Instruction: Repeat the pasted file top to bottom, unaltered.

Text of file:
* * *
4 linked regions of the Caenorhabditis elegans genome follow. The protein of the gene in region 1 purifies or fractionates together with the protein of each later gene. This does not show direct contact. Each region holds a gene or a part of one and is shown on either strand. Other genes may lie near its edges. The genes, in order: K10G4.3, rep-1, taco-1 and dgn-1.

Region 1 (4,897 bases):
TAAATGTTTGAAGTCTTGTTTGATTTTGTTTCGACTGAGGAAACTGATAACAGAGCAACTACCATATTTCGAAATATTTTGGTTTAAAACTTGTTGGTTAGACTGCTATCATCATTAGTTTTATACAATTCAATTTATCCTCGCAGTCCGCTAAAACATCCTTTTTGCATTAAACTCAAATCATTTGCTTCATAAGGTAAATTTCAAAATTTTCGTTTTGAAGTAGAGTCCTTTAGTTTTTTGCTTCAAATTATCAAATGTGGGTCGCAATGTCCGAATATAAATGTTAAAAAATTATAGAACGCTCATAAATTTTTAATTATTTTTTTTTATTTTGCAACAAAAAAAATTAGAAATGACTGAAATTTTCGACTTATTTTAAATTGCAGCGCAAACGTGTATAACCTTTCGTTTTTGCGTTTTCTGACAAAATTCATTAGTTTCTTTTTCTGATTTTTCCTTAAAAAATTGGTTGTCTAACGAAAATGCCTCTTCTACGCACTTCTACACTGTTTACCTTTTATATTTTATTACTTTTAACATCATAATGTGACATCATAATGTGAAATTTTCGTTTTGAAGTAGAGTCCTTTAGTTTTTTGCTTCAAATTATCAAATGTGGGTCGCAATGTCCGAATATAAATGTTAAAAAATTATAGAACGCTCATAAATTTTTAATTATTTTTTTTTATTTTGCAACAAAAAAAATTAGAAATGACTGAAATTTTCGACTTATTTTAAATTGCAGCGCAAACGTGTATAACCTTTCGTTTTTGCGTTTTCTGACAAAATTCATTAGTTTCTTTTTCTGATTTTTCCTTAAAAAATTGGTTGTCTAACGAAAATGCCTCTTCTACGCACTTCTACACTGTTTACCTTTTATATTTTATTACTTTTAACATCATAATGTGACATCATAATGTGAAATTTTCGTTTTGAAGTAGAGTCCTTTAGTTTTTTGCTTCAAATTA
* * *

4 linked regions of the Caenorhabditis elegans genome follow. The protein of the gene in region 1 purifies or fractionates together with the protein of each later gene. This does not show direct contact. Each region holds a gene or a part of one and is shown on either strand. Other genes may lie near its edges. The genes, in order: K10G4.3, rep-1, taco-1 and dgn-1.

Region 1 (4,897 bases):
TAAATGTTTGAAGTCTTGTTTGATTTTGTTTCGACTGAGGAAACTGATAACAGAGCAACTACCATATTTCGAAATATTTTGGTTTAAAACTTGTTGGTTAGACTGCTATCATCATTAGTTTTATACAATTCAATTTATCCTCGCAGTCCGCTAAAACATCCTTTTTGCATTAAACTCAAATCATTTGCTTCATAAGGTAAATTTCAAAATTTTCGTTTTGAAGTAGAGTCCTTTAGTTTTTTGCTTCAAATTATCAAATGTGGGTCGCAATGTCCGAATATAAATGTTAAAAAATTATAGAACGCTCATAAATTTTTAATTATTTTTTTTTATTTTGCAACAAAAAAAATTAGAAATGACTGAAATTTTCGACTTATTTTAAATTGCAGCGCAAACGTGTATAACCTTTCGTTTTTGCGTTTTCTGACAAAATTCATTAGTTTCTTTTTCTGATTTTTCCTTAAAAAATTGGTTGTCTAACGAAAATGCCTCTTCTACGCACTTCTACACTGTTTACCTTTTATATTTTATTACTTTTAACATCATAATGTGACATCATAATGTGAAATTTTCGTTTTGAAGTAGAGTCCTTTAGTTTTTTGCTTCAAATTATCAAATGTGGGTCGCAATGTCCGAATATAAATGTTAAAAAATTATAGAACGCTCATAAATTTTTAATTATTTTTTTTTATTTTGCAACAAAAAAAATTAGAAATGACTGAAATTTTCGACTTATTTTAAATTGCAGCGCAAACGTGTATAACCTTTCGTTTTTGCGTTTTCTGACAAAATTCATTAGTTTCTTTTTCTGATTTTTCCTTAAAAAATTGGTTGTCTAACGAAAATGCCTCTTCTACGCACTTCTACACTGTTTACCTTTTATATTTTATTACTTTTAACATCATAATGTGACATCATAATGTGAAATTTTCGTTTTGAAGTAGAGTCCTTTAGTTTTTTGCTTCAAATTA